The Worst Korean Restaurants are the Expensive Ones

This is the first part in the Korean Food Globalization series.

The Ajosshies-in-charge (AiC), particularly pottery maker and yangban blowhard Cho Tae-kwon (recently featured in this Korea Times article), have been steering the great ship of Korean food promotion towards the ridiculous, tasteless and pretentious. You see, Mr. Cho believes that the way to introduce Korean food to the west is by starting with the high end and work down. “‘Culture flows from the top to the bottom.'”

Trickle-down culture.

Cho Tae-kwon (from The Korea Times)
Cho Tae-kwon (from The Korea Times)

You see, Mr. Cho and most of the folks in charge are rich yangban, modern versions of Korea’s incestuous naval-gazing aristocracy. I’m no expert on Korean history, but I am an avid student. I took two courses on Korean history in school, and I continue to read it with interest. A recurring thread, especially in the last few centuries, has been the tendency of the yangban to perverse the entire Korean economic and social system to their benefit without the country’s best interests at heart. Their family status came first and still does.

Mr. Cho owns a pottery company and has owned a series of high end Korean restaurants. He has a pampered horse in this race, and he wants to make the course easier for it to win. And he exhibits all the cringe-inducing traits of the old yangban elite.

In the Korea Times article he outlines his worldview that governments and men in power need to be introduced to fancy Korean cuisine and ceramics. Then they will introduce it to their peasantry populace. He makes it obvious later in the article that it turns his stomach to see the classes mixing in Korean restaurants.

“‘One thing that I find really funny is you can find people from the bottom to the top level of society in these restaurants.'”

I’ve heard this reaction from a few folks when I rant about this.

“What’s wrong with doing high end Korean cuisine?”

My answer: nothing.

Nothing is wrong with making Korean cuisine a high end luxury. Some chefs like Ciaran Hickey of the W Seoul, Nick Flynn of the Grand Intercontinental and Im Jeong Sik of Jeong Sik Dang–they get it. They’re doing the high end Korean cuisine with flair and flavor.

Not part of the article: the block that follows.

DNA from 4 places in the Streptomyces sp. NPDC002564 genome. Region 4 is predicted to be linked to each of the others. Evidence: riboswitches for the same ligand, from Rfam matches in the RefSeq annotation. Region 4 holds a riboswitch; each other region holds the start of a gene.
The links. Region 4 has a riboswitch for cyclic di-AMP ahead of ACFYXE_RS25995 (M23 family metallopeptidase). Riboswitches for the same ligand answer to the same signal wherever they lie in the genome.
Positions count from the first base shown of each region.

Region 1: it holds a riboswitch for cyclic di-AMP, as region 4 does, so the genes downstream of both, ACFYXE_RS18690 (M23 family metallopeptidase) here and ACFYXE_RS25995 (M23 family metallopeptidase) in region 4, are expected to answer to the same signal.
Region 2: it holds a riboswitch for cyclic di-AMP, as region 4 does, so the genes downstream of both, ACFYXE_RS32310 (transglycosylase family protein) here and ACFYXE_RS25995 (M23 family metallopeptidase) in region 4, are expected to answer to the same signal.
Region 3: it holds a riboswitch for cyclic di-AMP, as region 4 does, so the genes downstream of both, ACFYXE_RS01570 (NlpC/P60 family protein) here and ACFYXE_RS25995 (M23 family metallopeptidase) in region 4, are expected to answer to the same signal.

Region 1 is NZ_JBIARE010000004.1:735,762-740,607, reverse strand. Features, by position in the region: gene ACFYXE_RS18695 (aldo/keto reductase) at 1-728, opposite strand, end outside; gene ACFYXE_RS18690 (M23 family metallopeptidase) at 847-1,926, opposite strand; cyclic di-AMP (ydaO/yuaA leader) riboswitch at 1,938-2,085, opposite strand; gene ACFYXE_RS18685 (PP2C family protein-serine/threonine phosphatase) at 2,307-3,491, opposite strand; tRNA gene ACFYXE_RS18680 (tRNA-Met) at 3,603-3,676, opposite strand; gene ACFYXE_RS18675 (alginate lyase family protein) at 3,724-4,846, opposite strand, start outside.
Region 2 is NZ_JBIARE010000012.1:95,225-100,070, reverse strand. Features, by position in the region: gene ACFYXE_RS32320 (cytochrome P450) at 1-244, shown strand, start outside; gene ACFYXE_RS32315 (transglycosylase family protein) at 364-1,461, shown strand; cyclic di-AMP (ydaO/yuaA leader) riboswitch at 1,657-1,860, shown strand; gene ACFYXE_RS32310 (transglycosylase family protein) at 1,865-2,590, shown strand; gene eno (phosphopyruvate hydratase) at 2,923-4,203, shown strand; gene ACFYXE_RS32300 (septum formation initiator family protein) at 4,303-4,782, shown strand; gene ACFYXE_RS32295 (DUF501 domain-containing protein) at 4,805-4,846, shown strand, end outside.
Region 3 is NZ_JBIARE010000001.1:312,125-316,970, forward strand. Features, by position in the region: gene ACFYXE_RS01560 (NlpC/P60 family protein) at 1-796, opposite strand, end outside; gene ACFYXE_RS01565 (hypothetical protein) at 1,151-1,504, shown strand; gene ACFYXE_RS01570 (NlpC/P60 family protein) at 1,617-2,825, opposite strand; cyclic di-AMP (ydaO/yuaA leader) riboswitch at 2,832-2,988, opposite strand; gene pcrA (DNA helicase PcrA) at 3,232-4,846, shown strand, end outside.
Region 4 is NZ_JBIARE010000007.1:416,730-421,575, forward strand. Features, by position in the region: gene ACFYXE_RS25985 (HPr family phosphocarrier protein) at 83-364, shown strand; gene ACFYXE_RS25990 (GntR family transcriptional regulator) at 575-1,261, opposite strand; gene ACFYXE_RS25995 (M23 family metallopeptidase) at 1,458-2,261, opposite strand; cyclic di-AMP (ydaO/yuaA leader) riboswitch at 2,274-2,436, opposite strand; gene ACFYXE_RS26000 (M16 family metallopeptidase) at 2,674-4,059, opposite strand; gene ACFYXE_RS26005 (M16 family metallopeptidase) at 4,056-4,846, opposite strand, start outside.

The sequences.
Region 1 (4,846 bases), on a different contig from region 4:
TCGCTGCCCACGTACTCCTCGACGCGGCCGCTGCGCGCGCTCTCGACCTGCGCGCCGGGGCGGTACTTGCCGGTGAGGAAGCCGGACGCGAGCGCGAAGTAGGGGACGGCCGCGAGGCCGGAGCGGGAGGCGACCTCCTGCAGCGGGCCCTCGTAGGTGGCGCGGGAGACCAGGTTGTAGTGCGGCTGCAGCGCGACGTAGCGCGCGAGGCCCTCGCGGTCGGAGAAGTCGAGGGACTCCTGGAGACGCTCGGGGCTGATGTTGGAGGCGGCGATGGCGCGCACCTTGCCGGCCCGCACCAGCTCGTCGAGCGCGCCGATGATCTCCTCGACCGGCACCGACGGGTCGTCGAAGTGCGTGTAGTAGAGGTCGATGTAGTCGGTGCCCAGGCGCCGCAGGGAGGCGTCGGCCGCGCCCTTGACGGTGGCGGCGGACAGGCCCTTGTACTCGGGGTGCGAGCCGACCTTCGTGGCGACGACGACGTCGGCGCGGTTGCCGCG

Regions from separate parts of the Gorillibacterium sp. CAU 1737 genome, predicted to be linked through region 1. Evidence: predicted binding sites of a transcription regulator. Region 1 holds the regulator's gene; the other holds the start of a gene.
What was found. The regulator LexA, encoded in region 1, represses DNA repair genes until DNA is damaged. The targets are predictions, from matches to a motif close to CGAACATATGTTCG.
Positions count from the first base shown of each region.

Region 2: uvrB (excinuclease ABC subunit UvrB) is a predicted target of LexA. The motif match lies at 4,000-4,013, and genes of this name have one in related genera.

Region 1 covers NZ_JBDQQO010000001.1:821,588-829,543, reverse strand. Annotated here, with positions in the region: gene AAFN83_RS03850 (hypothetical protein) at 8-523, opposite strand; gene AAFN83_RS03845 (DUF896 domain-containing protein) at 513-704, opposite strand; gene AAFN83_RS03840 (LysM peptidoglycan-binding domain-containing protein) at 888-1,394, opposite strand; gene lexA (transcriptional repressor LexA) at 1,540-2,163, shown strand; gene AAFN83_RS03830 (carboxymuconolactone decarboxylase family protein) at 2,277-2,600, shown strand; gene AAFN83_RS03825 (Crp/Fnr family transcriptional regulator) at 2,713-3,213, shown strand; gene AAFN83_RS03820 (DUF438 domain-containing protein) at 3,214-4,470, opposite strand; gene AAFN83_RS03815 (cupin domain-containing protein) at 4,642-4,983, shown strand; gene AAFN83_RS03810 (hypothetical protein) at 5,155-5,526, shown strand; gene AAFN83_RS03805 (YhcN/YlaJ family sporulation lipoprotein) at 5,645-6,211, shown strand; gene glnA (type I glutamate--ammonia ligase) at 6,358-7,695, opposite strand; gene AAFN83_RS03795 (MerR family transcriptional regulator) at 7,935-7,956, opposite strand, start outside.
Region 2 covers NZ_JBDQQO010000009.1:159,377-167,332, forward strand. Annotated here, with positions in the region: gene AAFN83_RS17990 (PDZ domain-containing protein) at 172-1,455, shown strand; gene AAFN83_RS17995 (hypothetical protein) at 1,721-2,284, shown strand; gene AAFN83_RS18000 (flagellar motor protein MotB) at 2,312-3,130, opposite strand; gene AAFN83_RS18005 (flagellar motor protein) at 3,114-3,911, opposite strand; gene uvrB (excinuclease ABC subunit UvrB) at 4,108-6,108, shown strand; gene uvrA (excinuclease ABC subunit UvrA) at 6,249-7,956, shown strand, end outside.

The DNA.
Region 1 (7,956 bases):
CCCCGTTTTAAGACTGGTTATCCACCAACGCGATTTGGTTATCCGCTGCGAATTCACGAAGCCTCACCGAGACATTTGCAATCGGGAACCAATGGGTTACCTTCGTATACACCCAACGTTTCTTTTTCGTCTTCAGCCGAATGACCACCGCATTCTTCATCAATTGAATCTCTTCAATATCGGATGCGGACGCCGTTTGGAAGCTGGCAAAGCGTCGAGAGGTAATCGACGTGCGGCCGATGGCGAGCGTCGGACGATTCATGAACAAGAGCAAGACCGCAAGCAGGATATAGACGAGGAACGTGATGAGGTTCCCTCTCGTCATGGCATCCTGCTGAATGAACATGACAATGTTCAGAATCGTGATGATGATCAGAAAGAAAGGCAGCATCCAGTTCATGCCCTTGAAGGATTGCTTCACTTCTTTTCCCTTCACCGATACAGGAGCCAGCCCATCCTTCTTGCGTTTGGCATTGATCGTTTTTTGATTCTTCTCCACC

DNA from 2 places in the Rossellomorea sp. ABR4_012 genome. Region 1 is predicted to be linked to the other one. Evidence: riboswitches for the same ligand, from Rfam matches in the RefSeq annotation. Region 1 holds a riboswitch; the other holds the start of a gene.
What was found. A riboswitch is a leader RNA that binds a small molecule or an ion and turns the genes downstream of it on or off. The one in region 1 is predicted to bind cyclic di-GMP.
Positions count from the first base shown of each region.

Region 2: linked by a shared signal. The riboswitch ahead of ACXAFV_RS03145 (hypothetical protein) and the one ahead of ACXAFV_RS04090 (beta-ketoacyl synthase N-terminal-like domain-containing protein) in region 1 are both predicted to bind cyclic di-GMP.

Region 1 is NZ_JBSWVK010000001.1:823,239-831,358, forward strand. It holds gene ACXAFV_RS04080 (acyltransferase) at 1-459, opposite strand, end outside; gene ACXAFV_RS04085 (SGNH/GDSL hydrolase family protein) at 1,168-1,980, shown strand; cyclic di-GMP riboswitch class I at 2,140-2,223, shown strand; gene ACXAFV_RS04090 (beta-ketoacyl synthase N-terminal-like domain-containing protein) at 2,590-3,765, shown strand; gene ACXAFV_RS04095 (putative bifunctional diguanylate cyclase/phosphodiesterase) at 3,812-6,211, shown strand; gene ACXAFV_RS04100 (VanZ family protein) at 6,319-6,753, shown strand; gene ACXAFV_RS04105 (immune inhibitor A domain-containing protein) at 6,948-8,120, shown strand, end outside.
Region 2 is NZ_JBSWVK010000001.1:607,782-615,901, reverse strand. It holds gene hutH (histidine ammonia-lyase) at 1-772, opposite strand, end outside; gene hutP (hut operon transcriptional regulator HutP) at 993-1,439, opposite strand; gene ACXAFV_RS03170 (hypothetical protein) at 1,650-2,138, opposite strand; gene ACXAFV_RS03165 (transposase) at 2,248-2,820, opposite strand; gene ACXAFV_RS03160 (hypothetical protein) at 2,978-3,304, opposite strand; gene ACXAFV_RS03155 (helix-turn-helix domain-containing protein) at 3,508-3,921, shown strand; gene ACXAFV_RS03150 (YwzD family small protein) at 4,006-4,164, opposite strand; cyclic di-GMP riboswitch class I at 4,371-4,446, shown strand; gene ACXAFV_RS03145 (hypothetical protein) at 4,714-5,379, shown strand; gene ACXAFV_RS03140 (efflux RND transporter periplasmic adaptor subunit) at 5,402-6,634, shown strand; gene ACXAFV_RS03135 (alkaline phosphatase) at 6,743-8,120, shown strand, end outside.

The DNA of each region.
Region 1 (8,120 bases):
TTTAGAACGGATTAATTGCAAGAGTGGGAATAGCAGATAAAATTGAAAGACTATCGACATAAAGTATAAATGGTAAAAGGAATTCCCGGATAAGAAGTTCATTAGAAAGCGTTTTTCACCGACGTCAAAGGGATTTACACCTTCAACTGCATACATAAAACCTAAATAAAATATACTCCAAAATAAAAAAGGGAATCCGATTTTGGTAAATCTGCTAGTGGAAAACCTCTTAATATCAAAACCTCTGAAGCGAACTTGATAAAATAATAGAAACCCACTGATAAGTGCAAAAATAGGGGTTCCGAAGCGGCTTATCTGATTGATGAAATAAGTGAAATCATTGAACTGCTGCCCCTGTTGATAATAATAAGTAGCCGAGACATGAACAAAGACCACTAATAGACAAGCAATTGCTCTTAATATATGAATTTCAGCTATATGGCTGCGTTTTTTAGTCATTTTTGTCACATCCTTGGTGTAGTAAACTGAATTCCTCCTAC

A nouveau riche approach to fine dining

The problem is that the AiC take a nouveau riche approach to high end food, defined by ostentatious displays of wealth with no subtlety, restraint or class. It reminds me of an article I read about some trailer park people who won the lottery. They used their new wealth to get a double-wide trailer home and decorated it with velvet paintings. That’s the AiC. They have all this new wealth from their amazing economic achievements. Yet they have a cartoonish concept of high end living. And it’s this concept that they’re trying to promote as Korean food.

Gaon exterior

Back when it was around, I had dined at Mr. Cho’s Seoul restaurant The Gaon. This was his concept of how Korean food should be promoted. I was the guest of a New York Times travel columnist, and the paper was picking up the tab. That was a good thing because we would have been storming angry if we had to pay for what we got. The first thing was the wine list. I don’t pretend to be an expert on wine, but the columnist had been around and knew a bit about oenology. He laughed at the types of wines on the list and their prices, around three times as you would pay anywhere else. They were really trying to impress someone with their prices. They even had a chicken soup for W299,000.

Gaon menu with price of chicken soup

We ordered a set menu of their representative dishes. The food that came out was gorgeous on gorgeous plates.

But then we tasted it.

Scallop muchim--where's the scallop?
Scallop muchim--where's the scallop?

It was obvious that the two top concerns of the restaurant were the high end price and food presentation. Flavor came as a distant afterthought. The appetizer of a scallop muchim was just shaved leeks and vegetables with two tiny slivers of raw scallop, all drenched in sickeningly sweet vinegared gochujang. In fact, we played a game that the first person who could actually find the scallop won.

Kimchi jjim--no different than any Korean pub other than the price
Kimchi jjim--no different than any Korean pub other than the price

The rest of the meal was one bland dish after another. My local mom-and-pop shikdang made much better tasting and satisfying food at just a fraction of the price of a Gaon appetizer. They bragged about scouring the country for the finest ingredients. Yet after they brought them into the kitchen, the ingredients weren’t respected and instead had their natural flavors covered up or removed rather than enhanced. This was accompanied by snooty service that made us feel like peons for dining in their great palace. In fact, they were shooing us out the door because it was closing time while we were eating dessert and considering ordering some coffees. You’d expect that for the price you pay at a high end restaurant, the service would wait for you to finish.